Friday, June 21, 2013

Concertgebouw Orchestra

Some of you may know that my prime hobby is listening to classical music and I have been attending concerts regularly since I was 17. Back in 1974 when I was in Europe with a Eurail Pass that allowed me to go anywhere by train, I attended concerts everywhere. One of my favourite orchestras to visit was the Concertgebouw in Amsterdam and I was keen to revisit them during our house exchange.

Fortunately there was a good concert scheduled while we were here and on January 2nd I duly bought two tickets at 25 euros each. Even in January most tickets were sold but I managed to get seats by the middle aisle on the ground level towards the back of the hall. I prefer to be upstairs on the balcony but those seats were gone and I was still quite satisfied with the location.

Enescu - Romanian Rhapsody
Rachmaninov - Rhapsody on a Theme of Paganini (Denis Matsuev)
Prokofiev - Romeo and Juliet
Stravinsky - Firebird

A generous program of spectacular works, it was billed as an introductory concert. No long works from Mahler or Bruckner. The conductor was Mariss Jansons who is their regular conductor.

Back in 2007, the prestigious Gramophone published an article that ranked the world's orchestras and the Concertgebouw came first, an enormous honour. To the shock and horror of Philadelphia, their famed orchestra came in at number 23. More about that later.

We arrived in plenty of time just after they opened the hall to the audience. The hall itself is beautiful with renowned acoustics. This was the view from my seat.

The hall is ringed with the names of famous and some not so famous composers such as Rontgen shown here. 

The hall gradually filled with both musicians on stage and audience. Some European orchestras have a tradition of filing onto the stage together just before the start of the performers. This orchestra came on in dribs and drabs over the course of about thirty minutes. Oddly enough it was the double basses who came on first followed by a clarinet player. In Philly, the first is usually the oboe player, Richard Woodhams, who is already on stage warming up when we get there early. The Dutch oboe player only arrived about five minutes before the start.

The audience was incredibly noisy almost drowning out the sound of the orchestra tuning up. However when the lights dimmed and the conductor walked down the stairs to the podium it became quite silent except of the occasional cough. European audiences are extremely quiet when the music plays.

Back to 2007 and Philadelphia. The afternoon before I read the article from the Gramophone, I had attended a concert at Philly with Michael Tilson-Thomas conducting a Mahler Symphony. The performance was fabulous, everything you could want from a great orchestra. Few orchestras in the world could match that performance. So why was the ranking 23? The answer was their regular conductor, Christoph Eschenbach. You can read about his poor relationship with the orchestra here.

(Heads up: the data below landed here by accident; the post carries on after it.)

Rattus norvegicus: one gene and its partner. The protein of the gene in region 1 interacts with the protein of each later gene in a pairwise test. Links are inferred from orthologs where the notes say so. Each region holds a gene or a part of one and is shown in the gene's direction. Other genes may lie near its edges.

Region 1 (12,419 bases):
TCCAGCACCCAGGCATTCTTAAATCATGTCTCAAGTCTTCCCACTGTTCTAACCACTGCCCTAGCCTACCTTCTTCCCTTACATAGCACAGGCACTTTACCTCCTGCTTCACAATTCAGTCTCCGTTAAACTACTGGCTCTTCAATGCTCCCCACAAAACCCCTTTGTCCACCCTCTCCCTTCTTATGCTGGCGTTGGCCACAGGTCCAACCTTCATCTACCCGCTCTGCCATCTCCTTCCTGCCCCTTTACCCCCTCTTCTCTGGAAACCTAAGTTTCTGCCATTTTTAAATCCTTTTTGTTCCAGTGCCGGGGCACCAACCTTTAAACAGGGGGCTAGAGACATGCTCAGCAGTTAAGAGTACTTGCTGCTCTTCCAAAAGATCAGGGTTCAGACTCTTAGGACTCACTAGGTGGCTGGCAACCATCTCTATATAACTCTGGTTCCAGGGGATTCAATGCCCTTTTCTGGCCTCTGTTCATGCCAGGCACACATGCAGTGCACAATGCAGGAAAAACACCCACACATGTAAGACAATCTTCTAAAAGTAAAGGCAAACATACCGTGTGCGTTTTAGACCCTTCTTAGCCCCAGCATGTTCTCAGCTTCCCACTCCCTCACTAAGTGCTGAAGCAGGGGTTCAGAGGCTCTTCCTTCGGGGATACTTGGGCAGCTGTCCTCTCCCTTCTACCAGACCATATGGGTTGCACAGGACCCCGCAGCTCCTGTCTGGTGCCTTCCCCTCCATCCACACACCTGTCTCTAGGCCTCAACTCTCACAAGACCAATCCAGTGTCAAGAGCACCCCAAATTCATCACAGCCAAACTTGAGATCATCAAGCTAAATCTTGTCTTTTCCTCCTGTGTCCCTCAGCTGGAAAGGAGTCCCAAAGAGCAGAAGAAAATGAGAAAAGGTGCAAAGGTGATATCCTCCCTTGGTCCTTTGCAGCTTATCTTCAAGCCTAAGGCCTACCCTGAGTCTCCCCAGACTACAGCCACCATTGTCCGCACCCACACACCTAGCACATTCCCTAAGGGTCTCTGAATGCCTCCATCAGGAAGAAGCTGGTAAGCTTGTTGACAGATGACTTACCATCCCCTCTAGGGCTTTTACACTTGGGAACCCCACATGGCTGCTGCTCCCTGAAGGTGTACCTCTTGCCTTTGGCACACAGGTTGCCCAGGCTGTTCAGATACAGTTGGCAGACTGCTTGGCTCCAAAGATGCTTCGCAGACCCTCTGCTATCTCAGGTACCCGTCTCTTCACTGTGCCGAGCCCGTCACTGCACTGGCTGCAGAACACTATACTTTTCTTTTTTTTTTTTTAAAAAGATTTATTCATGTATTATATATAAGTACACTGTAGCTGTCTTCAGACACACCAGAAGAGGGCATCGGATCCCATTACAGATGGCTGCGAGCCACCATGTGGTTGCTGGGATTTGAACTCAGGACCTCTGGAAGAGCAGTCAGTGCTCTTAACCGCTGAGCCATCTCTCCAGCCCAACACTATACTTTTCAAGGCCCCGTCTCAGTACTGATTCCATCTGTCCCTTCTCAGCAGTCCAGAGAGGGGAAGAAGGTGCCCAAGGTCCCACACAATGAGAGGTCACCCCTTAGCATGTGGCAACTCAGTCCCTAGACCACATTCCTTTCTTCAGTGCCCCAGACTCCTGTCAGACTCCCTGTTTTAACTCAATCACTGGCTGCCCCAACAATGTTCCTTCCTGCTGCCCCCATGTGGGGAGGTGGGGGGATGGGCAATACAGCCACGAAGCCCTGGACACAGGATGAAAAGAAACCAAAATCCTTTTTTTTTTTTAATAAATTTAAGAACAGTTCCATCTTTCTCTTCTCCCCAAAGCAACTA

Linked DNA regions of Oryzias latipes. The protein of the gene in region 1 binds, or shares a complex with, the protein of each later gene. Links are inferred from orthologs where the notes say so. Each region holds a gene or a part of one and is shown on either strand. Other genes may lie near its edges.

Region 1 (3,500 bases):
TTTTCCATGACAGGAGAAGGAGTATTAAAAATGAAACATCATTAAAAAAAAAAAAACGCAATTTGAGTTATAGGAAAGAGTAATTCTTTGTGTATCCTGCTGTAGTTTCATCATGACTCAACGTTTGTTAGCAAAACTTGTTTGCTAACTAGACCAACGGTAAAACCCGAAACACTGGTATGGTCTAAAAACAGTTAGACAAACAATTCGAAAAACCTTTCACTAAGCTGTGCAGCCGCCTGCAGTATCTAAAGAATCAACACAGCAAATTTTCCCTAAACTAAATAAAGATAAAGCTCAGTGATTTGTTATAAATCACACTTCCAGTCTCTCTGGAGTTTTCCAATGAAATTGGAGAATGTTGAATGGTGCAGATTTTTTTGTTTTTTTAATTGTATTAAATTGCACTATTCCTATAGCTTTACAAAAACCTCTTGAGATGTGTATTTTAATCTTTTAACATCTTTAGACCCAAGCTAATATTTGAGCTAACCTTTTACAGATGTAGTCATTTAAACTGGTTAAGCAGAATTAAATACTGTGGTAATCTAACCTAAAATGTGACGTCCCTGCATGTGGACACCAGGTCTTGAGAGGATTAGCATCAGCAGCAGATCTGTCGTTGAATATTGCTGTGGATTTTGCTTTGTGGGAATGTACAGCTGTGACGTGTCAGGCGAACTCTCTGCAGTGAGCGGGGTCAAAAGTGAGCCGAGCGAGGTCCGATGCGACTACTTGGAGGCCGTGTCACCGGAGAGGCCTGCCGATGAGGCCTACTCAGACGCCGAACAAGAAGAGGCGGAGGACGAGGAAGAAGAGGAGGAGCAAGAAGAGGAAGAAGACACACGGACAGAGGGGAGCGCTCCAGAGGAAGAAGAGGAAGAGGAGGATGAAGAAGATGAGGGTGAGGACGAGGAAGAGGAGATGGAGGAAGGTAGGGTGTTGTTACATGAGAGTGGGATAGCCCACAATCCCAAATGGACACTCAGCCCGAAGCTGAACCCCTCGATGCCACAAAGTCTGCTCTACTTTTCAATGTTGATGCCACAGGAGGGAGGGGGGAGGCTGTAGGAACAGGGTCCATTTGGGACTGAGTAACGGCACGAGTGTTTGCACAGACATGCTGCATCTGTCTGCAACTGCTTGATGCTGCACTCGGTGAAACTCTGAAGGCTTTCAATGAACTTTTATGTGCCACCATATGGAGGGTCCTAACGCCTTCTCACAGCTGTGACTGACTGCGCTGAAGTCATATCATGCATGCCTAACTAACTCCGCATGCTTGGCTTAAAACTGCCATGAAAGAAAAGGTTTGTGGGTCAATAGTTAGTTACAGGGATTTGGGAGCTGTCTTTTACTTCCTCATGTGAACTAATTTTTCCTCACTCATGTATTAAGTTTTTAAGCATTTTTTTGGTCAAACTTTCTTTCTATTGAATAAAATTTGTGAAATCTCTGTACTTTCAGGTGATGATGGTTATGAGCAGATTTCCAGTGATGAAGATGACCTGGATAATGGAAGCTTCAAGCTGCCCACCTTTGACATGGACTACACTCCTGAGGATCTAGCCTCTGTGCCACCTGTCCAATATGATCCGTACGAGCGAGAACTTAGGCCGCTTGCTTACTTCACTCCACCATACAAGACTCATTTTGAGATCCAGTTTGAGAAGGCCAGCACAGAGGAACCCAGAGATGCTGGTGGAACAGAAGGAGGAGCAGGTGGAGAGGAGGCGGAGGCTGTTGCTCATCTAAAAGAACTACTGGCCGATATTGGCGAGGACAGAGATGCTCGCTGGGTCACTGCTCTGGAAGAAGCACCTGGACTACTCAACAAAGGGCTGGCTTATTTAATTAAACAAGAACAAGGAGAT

My own view is simple; he is a great musician but he was the wrong conductor for that orchestra, particularly at the time he was hired. I had happened to be present at a concert he conducted in the late 90's and had remembered that the orchestra had not really played for him. They are a fussy orchestra and while they play expertly for all conductors, they only really play their hearts out for a few of them. I was totally crushed and disappointed when the announcement was made. My fears were justified at the subsequent concerts which he conducted. This is a big, powerful, voluptuous orchestra that I liken to a V-12 engine compared to most orchestras that are V-8's, 6's or 4's. He tried to get to get the orchestra to play like a four cylinder. There are times when the music calls for savagery and oomph and he would not let the orchestra loose to do what they do best. The two prior conductors were Muti and Sawallisch, the first the red hot Italien and the latter the German full of tradition and rectitude. The orchestra was ready for the red-hot lover treatment again and they got the cultured wimp.

After two seasons of walking out at the end of concerts feeling angry instead of exalted, I cancelled our subscriptions for a year. The Gramophone article made Eschenbach's continued presence untenable and he effectively resigned. After a long search while Charles Dutoit filled in as conductor, the young Yannick Nezet-Seguin was hired and he is the fire brand the orchestra has needed. His concerts have been really good and his Verdi Requiem from last year knocked everybody's socks off. The hall is now full every time he conducts.

Needless to say, I was interested to see how Philly now measured up to the number one Concertgebouw.

The opening wind solos for the Romanian Rhapsody were beautifully played and immediately I could understand why this hall is renowned for its acoustics. The stage area is relatively tiny and it appears that the musicians are crammed together but somehow it all works. The sound this orchestra produces is much lighter than the dark sound of Philly. Each is fine in its own way, they are different like a blonde is from a brunette. I suspect this piece had not received as much rehearsal time as the others because it was a little rough in places, particularly the violins and it was definitely a low voltage performance.